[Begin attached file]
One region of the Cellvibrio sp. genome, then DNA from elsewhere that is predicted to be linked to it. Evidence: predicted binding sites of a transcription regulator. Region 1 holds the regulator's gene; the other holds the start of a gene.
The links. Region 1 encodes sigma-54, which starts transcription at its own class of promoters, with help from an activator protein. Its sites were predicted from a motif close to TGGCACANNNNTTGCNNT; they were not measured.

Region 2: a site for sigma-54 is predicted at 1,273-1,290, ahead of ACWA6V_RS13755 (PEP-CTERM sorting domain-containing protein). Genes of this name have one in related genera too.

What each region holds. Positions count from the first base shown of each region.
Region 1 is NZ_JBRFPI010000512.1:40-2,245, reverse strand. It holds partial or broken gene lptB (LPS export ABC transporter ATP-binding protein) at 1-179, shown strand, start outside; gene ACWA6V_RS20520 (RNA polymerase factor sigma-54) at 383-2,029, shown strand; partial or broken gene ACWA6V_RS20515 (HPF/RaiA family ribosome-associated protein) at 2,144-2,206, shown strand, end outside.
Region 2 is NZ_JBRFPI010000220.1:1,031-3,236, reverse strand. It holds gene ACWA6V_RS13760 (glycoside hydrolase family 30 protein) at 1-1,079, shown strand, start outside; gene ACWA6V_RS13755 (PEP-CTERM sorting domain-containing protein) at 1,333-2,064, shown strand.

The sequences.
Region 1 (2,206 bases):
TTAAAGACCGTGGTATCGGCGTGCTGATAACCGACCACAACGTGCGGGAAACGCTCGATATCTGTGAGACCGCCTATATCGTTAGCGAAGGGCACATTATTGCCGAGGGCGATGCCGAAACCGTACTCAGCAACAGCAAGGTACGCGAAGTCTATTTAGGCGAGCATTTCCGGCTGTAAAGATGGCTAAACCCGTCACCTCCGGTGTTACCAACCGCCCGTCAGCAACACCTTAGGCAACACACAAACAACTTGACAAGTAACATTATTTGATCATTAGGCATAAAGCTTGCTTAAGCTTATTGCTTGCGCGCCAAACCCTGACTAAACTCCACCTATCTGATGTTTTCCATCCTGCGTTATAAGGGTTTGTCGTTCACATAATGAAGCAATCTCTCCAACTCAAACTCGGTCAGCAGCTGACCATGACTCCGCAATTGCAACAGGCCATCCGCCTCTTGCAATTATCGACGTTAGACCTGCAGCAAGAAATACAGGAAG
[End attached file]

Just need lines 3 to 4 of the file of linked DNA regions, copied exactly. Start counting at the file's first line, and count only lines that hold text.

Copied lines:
Region 2: a site for sigma-54 is predicted at 1,273-1,290, ahead of ACWA6V_RS13755 (PEP-CTERM sorting domain-containing protein). Genes of this name have one in related genera too.

What each region holds. Positions count from the first base shown of each region.